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When Rapport is not enough

By | David Klaasen | Helping You Create Clarity, Inspire Your People & Drive Performance | Retain your best people | Changing Management Mindsets and Behaviour | Practical Behaviour Analytics

When Rapport is not enough

While rapport is very important, sometimes it is not enough. By listening carefully to the words people use to express themselves we can identify a number of motivational traits that can help us to understand, predict and influence the behaviour of others.

Too many communication seminars or trainings focus rapport. They are often full of exercises about body language, voice tone and pace, and the frequently misquoted research by Mehrabian; That the meaning of communication is 55% body language, 38% voice tone and only 7% words.

It is often forgotten that Mehrabian did his research in a very specific context: The first minute of when you meet someone you don’t know, and you want to be liked by them. This is a very specific context and it is misleading to generalise it for all communication.

(Ref: Mehrabian, A. (1981). Silent messages: Implicit communication of emotions and attitudes (2nd ed.). Wadsworth, Belmont, California.)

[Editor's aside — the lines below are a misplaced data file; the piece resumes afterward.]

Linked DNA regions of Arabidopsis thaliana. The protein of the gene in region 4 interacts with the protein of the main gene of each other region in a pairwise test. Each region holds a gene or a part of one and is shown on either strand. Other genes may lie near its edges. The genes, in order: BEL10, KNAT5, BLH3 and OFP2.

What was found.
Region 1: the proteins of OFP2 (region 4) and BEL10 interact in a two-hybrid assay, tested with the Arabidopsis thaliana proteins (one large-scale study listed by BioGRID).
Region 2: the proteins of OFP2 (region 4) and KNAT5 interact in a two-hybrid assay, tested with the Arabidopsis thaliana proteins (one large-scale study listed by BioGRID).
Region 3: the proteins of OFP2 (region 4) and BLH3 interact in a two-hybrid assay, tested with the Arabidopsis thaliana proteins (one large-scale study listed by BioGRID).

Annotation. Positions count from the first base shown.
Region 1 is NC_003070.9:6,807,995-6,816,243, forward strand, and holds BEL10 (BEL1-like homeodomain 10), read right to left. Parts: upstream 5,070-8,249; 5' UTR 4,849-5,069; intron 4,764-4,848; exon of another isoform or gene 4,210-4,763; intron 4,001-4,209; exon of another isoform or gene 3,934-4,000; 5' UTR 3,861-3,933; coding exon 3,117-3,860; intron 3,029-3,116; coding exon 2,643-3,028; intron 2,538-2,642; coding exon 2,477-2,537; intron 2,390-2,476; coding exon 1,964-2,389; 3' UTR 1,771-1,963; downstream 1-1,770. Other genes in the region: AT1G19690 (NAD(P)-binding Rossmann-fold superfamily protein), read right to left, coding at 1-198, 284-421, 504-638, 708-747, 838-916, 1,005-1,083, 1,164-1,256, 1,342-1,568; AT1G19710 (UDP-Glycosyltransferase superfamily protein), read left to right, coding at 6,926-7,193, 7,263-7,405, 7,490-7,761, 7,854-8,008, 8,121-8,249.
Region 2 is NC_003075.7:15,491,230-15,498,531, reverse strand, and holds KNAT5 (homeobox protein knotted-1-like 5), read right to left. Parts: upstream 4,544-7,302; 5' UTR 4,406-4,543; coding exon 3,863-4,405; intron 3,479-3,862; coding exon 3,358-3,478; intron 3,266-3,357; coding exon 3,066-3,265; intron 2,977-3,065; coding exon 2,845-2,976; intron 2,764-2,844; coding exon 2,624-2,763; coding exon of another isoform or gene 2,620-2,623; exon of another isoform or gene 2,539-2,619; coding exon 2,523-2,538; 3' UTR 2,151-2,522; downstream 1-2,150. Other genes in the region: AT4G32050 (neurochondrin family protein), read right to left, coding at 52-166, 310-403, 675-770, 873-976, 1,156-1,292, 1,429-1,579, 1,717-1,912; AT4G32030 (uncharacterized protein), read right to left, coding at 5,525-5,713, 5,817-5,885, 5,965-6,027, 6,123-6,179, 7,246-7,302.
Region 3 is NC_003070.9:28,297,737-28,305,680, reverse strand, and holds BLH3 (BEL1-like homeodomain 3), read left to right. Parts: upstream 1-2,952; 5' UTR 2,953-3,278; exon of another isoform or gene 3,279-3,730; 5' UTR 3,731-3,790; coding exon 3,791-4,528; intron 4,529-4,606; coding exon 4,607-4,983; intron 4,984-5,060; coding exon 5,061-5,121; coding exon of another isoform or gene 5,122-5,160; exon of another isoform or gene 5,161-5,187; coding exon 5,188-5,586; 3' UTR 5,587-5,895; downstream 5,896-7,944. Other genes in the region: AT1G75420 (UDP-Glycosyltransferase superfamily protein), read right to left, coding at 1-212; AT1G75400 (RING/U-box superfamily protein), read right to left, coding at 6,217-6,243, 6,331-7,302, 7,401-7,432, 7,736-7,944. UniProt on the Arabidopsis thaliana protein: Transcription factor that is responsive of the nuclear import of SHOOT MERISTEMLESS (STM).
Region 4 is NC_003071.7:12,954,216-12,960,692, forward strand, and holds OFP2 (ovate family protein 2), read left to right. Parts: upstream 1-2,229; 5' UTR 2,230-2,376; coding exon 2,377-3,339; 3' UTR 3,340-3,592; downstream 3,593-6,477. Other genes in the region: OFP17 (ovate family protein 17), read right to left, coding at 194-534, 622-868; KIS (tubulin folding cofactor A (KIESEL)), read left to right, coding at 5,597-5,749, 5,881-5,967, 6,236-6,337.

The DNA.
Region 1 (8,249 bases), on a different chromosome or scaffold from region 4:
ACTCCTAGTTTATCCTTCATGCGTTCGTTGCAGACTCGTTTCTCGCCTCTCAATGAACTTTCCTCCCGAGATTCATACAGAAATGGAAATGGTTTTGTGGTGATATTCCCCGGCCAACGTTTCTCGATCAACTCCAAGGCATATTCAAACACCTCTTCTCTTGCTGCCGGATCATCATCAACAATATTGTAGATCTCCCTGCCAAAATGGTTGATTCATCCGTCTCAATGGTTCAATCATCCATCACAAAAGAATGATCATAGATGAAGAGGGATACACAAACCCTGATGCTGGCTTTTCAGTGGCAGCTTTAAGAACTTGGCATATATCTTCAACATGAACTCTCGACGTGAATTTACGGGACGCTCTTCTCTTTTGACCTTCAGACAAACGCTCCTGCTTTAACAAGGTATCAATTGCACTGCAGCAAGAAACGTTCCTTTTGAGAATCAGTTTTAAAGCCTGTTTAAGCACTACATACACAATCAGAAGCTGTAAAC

As regular readers of this blog you will probably be familiar with the profiling tools I use – the Language and Behaviour Profile (LAB Profile) or it’s online companion the iWAM (inventory of Work Attitude and Motivation). They are very context-specific and recognise the fact that people are motivated by different things depending on the context.

In this blog we’ll be looking at the second of the four levels of relationship mentioned previously.

  • Physical = all the non-verbal communication and body language stuff
  • Emotional = the ability of both parties to empathise and understand how the other feels
  • Mental = being articulate and intellectually stimulated
  • Purpose = clarity of shared values and the purpose of the relationship

No Emotions here – this is a workplace!

I was recently facilitating a Leadership programme for a group of directors and senior managers and the subject of ‘emotions’ was raised. The Programme was emphasising the need for bringing your ‘whole self’ to work because people can identify with a leader who is in touch with their emotions and the emotions of others. The debate about the role of emotions in the workplace became quite polarised between the IT Manager and the Business Development Manager. You can probably guess who was for and who was against . . .

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